english.prescrire.org > Spotlight > Archives : 2016 > Evolocumab (Repatha°). A "mab" for hypercholesterolaemia: no evidence of benefits

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Evolocumab (Repatha°). A "mab" for hypercholesterolaemia: no evidence of benefits

FEATURED REVIEW In adults with hypercholesterolaemia, evolocumab has only been evaluated in terms of surrogate (i.e. non-clinical) endpoints. In addition, its long-term adverse effects are poorly documented, even though evolocumab is intended for long-term administration.
Full review (5 pages) available for download by subscribers.


  • The cholesterol-lowering drugs of first choice for adults with hypercholesterolaemia are pravastatin and simvastatin. Colestyramine and gemfibrozil are other options.
  • In patients with homozygous familial hypercholesterolaemia, cholesterol-lowering drugs, even when used at high doses, seldom eliminate the need for LDL lipoprotein apheresis, a burdensome and inconvenient procedure.
  • Evolocumab is the first monoclonal antibody targeting PCSK9, an enzyme involved in regulating hepatic LDL cholesterol receptors, to be authorised in the European Union.
  • Clinical evaluation of evolocumab includes about ten trials, mainly conducted in patients with no history of cardiovascular events. These trials generally lasted only a few months and used surrogate lipid endpoints. Thus, in early 2016, there is no evidence that evolocumab is effective in reducing morbidity or mortality.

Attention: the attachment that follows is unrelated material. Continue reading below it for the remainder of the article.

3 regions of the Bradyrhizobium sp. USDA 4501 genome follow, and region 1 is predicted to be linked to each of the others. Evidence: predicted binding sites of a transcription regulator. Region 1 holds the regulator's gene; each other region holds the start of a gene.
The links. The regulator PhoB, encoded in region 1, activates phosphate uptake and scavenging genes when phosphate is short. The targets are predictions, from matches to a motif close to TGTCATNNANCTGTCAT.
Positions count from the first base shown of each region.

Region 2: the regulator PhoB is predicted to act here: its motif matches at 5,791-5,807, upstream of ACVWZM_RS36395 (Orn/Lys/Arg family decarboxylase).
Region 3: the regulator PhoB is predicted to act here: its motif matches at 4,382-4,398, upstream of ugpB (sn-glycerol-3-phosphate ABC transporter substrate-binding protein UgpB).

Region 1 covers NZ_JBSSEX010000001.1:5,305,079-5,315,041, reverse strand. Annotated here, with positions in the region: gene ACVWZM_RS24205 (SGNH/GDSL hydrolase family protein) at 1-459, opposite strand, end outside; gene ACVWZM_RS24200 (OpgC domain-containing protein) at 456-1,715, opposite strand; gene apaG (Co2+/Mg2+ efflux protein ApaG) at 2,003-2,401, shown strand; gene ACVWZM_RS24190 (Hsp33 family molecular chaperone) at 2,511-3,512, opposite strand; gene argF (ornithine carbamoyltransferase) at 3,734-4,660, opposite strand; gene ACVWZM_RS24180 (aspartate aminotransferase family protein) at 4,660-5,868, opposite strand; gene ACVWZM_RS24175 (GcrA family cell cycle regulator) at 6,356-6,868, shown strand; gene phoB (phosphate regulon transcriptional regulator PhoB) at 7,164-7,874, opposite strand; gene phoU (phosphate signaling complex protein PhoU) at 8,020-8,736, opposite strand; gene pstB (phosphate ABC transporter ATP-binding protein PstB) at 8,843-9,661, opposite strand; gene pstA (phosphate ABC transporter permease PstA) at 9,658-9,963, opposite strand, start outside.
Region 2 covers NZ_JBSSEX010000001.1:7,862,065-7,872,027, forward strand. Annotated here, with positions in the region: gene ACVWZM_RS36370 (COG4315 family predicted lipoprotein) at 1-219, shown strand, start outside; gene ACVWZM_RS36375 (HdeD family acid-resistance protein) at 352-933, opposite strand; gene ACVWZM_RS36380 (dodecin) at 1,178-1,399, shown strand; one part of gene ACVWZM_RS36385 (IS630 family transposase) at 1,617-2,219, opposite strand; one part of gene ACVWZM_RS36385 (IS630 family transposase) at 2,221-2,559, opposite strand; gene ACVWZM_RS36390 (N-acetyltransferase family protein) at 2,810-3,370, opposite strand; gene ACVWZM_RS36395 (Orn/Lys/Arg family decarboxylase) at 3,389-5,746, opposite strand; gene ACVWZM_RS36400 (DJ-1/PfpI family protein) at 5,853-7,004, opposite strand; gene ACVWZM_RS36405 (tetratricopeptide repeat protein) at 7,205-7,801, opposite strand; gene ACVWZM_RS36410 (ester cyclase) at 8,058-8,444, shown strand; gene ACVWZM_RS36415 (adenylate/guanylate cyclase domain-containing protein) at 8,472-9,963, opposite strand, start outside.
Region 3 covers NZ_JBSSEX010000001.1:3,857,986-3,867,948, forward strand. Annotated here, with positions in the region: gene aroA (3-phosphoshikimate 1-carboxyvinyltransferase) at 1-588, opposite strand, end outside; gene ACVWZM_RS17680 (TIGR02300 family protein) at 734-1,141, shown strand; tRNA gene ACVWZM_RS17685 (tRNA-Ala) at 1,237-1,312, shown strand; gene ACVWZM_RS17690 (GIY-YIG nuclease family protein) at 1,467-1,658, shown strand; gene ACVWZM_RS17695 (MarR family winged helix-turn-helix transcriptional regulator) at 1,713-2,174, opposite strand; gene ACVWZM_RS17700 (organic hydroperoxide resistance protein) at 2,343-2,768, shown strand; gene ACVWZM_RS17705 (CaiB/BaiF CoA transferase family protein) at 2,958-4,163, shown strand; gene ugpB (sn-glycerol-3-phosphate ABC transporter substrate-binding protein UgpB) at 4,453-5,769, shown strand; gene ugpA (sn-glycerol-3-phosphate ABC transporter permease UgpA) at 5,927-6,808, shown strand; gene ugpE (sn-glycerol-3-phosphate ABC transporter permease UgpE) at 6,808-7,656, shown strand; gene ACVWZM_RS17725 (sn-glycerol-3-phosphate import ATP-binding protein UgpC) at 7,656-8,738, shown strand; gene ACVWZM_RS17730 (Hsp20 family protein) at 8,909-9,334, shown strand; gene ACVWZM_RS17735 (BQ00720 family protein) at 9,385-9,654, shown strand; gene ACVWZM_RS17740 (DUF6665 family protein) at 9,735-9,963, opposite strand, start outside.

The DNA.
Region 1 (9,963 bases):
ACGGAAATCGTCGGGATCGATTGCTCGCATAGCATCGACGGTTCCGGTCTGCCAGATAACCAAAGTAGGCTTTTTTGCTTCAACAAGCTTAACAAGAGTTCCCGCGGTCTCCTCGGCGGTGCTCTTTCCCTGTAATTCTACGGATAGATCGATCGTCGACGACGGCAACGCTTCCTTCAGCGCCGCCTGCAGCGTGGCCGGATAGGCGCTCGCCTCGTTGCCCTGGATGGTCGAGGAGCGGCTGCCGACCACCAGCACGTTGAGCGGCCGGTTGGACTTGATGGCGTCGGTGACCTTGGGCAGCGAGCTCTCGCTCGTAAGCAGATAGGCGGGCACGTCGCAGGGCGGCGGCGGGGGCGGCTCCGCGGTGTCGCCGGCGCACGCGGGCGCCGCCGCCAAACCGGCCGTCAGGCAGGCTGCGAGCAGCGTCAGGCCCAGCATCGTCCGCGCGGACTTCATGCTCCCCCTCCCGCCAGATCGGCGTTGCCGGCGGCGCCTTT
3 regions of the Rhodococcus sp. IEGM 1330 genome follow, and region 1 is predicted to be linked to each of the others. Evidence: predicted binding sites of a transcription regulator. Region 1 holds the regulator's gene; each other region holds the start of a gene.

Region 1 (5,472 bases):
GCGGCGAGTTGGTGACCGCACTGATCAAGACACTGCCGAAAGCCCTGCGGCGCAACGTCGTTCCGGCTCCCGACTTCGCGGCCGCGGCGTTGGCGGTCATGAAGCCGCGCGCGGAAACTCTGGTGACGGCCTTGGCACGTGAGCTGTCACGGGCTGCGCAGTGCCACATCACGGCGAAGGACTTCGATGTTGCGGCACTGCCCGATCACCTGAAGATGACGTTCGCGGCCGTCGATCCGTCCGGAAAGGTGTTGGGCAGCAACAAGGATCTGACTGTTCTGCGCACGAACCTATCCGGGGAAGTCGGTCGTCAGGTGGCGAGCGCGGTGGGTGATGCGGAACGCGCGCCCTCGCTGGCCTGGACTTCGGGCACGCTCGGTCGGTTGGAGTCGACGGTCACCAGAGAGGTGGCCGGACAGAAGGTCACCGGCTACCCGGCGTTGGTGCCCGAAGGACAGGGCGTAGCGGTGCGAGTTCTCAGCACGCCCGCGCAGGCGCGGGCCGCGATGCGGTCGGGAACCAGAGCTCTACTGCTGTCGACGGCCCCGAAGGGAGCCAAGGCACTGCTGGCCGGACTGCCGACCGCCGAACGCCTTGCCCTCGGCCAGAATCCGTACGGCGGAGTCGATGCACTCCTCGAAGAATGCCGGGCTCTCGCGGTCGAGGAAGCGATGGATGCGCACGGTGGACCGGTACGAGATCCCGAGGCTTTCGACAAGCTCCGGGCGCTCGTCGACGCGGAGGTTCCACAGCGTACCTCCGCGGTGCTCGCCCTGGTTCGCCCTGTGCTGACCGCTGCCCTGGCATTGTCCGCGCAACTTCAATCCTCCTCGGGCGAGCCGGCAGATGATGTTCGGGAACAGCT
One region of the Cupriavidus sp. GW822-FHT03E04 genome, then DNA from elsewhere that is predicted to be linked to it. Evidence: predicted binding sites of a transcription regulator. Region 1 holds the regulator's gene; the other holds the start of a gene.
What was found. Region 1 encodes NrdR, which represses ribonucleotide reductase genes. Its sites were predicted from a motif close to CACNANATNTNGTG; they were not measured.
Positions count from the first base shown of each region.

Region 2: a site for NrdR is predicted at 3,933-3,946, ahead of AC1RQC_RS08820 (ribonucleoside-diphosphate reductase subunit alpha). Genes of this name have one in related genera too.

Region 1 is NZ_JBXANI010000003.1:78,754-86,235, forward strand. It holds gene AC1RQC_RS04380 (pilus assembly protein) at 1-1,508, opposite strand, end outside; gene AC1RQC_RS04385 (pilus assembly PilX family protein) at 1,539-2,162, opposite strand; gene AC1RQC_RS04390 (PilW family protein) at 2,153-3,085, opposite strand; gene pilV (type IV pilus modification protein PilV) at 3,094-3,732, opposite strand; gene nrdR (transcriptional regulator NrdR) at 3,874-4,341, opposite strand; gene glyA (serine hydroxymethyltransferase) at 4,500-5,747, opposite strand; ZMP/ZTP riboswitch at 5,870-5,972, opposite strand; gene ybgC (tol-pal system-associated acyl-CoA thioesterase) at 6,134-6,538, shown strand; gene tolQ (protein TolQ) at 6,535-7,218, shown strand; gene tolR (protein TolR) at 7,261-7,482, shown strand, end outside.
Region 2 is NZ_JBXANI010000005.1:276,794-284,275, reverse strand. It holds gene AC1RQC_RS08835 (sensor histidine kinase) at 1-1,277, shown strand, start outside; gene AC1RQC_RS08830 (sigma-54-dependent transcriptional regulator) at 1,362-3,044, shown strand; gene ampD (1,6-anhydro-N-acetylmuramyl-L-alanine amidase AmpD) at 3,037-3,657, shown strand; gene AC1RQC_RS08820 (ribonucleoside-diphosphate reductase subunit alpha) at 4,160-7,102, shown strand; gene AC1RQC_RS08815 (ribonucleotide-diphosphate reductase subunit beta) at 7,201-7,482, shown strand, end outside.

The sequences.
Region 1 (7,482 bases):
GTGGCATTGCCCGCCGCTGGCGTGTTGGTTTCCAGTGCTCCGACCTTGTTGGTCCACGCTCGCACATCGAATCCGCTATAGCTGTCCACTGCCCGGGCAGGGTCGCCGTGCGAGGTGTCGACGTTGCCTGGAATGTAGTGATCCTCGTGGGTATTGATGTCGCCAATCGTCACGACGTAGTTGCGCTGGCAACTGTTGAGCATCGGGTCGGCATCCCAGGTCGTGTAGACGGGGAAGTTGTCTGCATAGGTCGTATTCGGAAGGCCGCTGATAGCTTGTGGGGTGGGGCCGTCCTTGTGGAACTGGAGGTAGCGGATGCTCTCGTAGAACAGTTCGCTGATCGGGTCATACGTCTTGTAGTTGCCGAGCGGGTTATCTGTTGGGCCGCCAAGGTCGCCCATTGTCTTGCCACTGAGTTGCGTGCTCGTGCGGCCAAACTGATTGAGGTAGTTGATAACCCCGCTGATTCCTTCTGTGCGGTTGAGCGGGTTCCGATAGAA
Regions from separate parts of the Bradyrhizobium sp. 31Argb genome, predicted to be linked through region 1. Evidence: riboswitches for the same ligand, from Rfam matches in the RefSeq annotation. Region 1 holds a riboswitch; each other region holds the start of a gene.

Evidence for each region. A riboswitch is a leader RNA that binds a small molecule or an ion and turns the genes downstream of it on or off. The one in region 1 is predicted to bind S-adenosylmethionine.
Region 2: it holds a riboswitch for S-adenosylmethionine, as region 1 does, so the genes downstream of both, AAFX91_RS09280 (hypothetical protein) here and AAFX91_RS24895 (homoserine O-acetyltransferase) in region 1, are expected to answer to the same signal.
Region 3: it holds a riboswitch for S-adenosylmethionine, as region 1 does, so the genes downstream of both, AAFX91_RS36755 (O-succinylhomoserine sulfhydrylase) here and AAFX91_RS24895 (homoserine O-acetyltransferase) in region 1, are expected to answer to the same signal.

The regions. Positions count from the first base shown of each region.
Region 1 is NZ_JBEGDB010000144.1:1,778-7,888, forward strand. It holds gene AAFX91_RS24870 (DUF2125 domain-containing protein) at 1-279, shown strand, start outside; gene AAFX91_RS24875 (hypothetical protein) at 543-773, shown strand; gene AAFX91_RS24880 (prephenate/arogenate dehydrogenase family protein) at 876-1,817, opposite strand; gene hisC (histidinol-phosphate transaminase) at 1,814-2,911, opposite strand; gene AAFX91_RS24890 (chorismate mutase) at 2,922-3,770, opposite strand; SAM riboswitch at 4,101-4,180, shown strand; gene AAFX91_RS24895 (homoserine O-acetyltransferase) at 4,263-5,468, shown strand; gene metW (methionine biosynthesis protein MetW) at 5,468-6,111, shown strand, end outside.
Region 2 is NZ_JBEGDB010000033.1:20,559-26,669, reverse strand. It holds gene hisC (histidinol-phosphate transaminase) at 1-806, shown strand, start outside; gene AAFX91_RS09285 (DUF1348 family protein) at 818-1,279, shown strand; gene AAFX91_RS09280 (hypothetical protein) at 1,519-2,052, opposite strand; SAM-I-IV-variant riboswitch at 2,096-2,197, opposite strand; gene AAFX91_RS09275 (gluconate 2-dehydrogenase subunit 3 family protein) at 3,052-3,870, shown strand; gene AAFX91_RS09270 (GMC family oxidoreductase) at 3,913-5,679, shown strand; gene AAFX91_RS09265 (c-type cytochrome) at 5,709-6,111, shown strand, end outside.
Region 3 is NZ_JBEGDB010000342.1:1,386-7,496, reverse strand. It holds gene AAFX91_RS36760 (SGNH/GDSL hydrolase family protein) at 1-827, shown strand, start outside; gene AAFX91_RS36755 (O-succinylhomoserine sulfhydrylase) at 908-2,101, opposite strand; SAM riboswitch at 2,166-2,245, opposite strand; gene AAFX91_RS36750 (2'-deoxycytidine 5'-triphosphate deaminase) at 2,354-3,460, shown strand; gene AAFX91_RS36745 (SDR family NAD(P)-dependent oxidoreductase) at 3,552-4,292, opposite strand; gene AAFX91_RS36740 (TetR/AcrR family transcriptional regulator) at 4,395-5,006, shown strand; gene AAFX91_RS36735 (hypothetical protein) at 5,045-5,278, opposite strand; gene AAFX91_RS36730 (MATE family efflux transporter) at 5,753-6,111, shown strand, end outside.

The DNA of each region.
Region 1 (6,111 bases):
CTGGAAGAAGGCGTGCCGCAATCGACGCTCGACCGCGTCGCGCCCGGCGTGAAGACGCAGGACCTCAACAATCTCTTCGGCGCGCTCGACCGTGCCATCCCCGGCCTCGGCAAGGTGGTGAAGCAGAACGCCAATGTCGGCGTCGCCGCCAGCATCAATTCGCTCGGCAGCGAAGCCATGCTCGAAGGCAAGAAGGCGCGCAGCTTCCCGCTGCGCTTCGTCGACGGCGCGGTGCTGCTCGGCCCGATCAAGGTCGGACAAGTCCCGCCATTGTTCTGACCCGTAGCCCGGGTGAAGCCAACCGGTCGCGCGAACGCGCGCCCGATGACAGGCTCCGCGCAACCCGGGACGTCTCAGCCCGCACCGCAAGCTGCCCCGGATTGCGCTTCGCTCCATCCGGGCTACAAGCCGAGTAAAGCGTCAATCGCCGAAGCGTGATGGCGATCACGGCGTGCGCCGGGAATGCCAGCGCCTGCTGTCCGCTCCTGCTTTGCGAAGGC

• In patients with hypercholesterolaemia, the five principal randomised controlled trials showed that evolocumab, alone or in combination with other cholesterol-lowering drugs, reduced LDL-cholesterol levels by about 55% to 75% versus placebo after 12 weeks of treatment and at one year.
  • Two trials including a total of 145 patients with homozygous familial hypercholesterolaemia showed that evolocumab reduced LDL-cholesterol by between 17% and 30% after 12 weeks of treatment, but its impact on the frequency of apheresis sessions was not reported.
  • Evolocumab provokes injection site reactions, infections, hypersensitivity reactions and, possibly, muscle damage. Long-term harms are poorly documented and must therefore be a focus of post-marketing surveillance.
  • In practice, in early 2016, evolocumab has only been shown to provide a marked reduction in LDL cholesterol levels. Its efficacy is unknown, and its long-term adverse effects are poorly documented. It is more prudent to use better assessed drugs, pending the results of ongoing trials.

©Prescrire 1 September 2016

"Evolocumab (Repatha°). A "mab" for hypercholesterolaemia: no evidence of benefits" Prescrire Int 2016; 25 (174): 201-205. (Pdf, subscribers only)

Download the full review.
Pdf, subscribers only

See also:

Prescrire Int 2016:
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Prescrire Int 2016:
25 (174): 205.
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